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With so much focus on property purchasing, it can be difficult to know which property-owning option is most suited to your needs. There are a range of different options available, some of which have more restrictions than others. It’s well worth considering the different paths available to ensure you choose the ownership plan that’s right for you.
Here are five types of property ownership available on the current market:
Sole proprietorship is the simplest home ownership form, where only one person owns the home, generally through a traditional mortgage, as the sole buyer. For some, a joint borrower sole proprietor mortgage could also be an option. A joint borrower sole proprietor mortgage allows a second party, usually a parent, to help their child purchase a home by joining their mortgage, whilst not featuring on the title deeds for owning the property.
The most popular method of co-ownership, most readily used with those that are married or in civil partnerships, is that of joint tenancy through traditional mortgage. If the property is held as joint tenants, both registered owners will own the whole of the property together, and there will be no separate shares.
A shared ownership scheme is a cross between buying and renting, suitable in the first instance for those that are first time buyers. Buyers are given the opportunity to purchase between a quarter and three quarters of a property, and then pay rent on the remaining share of the property. The scheme is focused predominantly on those that are unable to purchase a home outright due to deposit demands and gives buyers the chance to get onto the property ladder at a fraction of the cost.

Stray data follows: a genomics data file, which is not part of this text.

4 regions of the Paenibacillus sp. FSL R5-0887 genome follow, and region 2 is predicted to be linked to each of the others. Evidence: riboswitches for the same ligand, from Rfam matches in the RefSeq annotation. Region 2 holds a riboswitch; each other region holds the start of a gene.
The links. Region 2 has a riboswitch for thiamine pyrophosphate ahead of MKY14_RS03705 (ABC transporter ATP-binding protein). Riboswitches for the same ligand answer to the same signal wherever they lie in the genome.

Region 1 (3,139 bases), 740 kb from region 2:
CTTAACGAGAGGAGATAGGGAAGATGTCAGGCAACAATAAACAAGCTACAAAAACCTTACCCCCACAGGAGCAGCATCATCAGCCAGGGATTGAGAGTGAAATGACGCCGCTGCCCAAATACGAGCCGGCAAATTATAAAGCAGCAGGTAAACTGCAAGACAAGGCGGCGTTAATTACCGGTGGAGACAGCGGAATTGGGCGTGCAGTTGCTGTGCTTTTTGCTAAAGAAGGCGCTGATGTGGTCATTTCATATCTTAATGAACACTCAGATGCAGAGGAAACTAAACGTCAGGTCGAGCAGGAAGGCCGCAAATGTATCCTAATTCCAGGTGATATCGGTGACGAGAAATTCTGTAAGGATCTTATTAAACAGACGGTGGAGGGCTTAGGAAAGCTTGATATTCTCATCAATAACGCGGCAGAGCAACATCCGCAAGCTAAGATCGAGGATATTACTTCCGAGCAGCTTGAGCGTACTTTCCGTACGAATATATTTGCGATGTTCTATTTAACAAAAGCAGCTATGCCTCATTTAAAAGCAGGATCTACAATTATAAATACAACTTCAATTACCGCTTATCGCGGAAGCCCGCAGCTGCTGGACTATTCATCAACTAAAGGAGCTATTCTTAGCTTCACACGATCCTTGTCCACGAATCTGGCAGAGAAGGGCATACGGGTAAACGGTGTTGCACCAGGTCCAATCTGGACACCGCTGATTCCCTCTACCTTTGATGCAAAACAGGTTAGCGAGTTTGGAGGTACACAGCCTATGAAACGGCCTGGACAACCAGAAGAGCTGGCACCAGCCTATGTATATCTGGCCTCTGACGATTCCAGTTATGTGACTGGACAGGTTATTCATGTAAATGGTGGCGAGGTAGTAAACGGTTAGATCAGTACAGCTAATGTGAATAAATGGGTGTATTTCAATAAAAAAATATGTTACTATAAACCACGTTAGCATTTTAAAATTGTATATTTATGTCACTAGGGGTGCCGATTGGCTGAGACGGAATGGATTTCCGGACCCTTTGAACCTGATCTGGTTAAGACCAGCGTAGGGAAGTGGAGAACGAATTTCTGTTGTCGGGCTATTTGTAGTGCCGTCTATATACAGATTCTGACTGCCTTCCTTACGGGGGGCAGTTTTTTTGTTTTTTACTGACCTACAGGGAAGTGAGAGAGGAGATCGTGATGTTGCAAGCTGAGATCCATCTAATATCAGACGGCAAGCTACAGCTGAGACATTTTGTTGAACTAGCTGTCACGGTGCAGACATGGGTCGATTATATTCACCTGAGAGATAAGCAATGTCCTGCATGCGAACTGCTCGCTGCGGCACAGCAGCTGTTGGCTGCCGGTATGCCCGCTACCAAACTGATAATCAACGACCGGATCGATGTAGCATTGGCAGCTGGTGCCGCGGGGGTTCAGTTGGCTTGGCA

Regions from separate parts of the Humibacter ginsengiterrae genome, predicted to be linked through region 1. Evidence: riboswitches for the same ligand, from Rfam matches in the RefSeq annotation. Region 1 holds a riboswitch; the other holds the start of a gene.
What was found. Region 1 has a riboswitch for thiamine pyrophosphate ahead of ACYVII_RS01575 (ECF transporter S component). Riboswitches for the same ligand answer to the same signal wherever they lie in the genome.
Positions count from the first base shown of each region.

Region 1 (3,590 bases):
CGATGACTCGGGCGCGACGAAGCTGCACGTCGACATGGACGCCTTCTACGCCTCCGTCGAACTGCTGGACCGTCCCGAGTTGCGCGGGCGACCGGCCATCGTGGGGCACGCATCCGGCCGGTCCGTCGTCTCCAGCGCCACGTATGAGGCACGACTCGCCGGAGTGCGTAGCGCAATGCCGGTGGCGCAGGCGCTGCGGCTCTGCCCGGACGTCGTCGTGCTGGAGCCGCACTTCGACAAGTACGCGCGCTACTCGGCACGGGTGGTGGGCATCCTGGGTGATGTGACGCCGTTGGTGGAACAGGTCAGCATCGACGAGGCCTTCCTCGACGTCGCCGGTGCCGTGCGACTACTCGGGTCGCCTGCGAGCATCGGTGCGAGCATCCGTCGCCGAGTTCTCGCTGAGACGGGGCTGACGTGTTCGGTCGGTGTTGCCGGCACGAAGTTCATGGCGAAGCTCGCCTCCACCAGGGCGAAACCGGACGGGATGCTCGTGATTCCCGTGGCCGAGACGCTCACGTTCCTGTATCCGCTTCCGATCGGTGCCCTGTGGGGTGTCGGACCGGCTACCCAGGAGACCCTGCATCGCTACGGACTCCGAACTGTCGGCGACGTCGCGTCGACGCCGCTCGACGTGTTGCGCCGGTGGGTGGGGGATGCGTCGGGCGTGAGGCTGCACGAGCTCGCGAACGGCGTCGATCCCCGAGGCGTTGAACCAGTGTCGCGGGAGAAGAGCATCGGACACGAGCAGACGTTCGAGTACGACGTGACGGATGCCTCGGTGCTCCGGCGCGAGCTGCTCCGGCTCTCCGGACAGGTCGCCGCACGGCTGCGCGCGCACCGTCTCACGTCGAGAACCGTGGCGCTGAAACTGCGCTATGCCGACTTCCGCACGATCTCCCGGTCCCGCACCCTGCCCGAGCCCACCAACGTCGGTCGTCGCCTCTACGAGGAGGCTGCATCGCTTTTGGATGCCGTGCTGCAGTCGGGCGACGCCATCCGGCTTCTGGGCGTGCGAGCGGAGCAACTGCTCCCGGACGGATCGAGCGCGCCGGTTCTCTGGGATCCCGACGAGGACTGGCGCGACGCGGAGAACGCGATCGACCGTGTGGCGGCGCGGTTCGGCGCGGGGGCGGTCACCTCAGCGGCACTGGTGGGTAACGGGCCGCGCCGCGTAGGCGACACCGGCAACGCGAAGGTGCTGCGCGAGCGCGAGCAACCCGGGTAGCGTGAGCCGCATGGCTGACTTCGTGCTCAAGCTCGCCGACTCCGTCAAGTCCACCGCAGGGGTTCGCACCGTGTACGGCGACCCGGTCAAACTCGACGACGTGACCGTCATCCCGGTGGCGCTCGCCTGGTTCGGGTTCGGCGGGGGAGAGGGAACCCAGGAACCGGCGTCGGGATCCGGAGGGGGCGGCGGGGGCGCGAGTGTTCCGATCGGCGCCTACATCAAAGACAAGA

Tenants in common gives owners the opportunity to co-own a property, with each co-owner owning a specific share. Whilst this is typically a 50% share each, it is possible to hold unequal shares. This kind of property ownership agreement is ideal for people who wish to own a property jointly but wish to leave their shares of the property to a child or close relative when they pass away.
Help to Buy is a government scheme designed to support anyone struggling to save a deposit for their first home, or those trying and struggling to move up the property ladder as they have limited equity. Under the help to buy scheme, buyers are only required to raise 5% of the property value as a deposit, and the government will cover up to a further 20%, meaning a mortgage at a maximum rate of 75%, which may well be much more accessible to a lot of buyers.
And for more information about about help to buy schemes, read our blog Help to Buy schemes
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